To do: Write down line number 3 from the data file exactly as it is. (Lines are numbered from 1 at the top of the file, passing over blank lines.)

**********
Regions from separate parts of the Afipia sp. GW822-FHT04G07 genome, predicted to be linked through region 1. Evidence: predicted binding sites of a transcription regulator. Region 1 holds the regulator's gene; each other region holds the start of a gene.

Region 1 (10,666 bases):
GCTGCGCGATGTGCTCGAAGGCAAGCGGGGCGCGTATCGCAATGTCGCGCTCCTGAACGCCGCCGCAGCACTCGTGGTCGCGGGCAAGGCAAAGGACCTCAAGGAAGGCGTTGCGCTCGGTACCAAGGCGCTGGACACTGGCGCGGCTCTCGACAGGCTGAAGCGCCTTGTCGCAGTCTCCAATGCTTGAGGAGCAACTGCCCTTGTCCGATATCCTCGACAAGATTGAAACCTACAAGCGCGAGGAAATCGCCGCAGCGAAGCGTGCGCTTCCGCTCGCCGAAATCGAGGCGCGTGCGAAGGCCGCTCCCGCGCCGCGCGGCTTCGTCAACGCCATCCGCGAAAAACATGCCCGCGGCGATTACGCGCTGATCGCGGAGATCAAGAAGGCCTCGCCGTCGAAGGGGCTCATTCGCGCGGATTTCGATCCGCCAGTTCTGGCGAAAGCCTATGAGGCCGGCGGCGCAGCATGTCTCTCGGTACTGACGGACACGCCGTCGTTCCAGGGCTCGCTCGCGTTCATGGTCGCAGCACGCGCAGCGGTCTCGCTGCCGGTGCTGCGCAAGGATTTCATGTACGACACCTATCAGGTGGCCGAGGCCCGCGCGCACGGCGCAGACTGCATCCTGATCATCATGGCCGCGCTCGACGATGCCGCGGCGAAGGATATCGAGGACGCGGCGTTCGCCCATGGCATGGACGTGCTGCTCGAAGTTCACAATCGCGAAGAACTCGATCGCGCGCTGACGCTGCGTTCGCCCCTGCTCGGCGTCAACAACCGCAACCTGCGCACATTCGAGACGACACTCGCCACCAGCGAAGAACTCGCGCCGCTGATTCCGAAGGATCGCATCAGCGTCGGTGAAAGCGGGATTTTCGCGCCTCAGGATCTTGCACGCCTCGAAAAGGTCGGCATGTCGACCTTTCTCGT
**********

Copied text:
GCTGCGCGATGTGCTCGAAGGCAAGCGGGGCGCGTATCGCAATGTCGCGCTCCTGAACGCCGCCGCAGCACTCGTGGTCGCGGGCAAGGCAAAGGACCTCAAGGAAGGCGTTGCGCTCGGTACCAAGGCGCTGGACACTGGCGCGGCTCTCGACAGGCTGAAGCGCCTTGTCGCAGTCTCCAATGCTTGAGGAGCAACTGCCCTTGTCCGATATCCTCGACAAGATTGAAACCTACAAGCGCGAGGAAATCGCCGCAGCGAAGCGTGCGCTTCCGCTCGCCGAAATCGAGGCGCGTGCGAAGGCCGCTCCCGCGCCGCGCGGCTTCGTCAACGCCATCCGCGAAAAACATGCCCGCGGCGATTACGCGCTGATCGCGGAGATCAAGAAGGCCTCGCCGTCGAAGGGGCTCATTCGCGCGGATTTCGATCCGCCAGTTCTGGCGAAAGCCTATGAGGCCGGCGGCGCAGCATGTCTCTCGGTACTGACGGACACGCCGTCGTTCCAGGGCTCGCTCGCGTTCATGGTCGCAGCACGCGCAGCGGTCTCGCTGCCGGTGCTGCGCAAGGATTTCATGTACGACACCTATCAGGTGGCCGAGGCCCGCGCGCACGGCGCAGACTGCATCCTGATCATCATGGCCGCGCTCGACGATGCCGCGGCGAAGGATATCGAGGACGCGGCGTTCGCCCATGGCATGGACGTGCTGCTCGAAGTTCACAATCGCGAAGAACTCGATCGCGCGCTGACGCTGCGTTCGCCCCTGCTCGGCGTCAACAACCGCAACCTGCGCACATTCGAGACGACACTCGCCACCAGCGAAGAACTCGCGCCGCTGATTCCGAAGGATCGCATCAGCGTCGGTGAAAGCGGGATTTTCGCGCCTCAGGATCTTGCACGCCTCGAAAAGGTCGGCATGTCGACCTTTCTCGT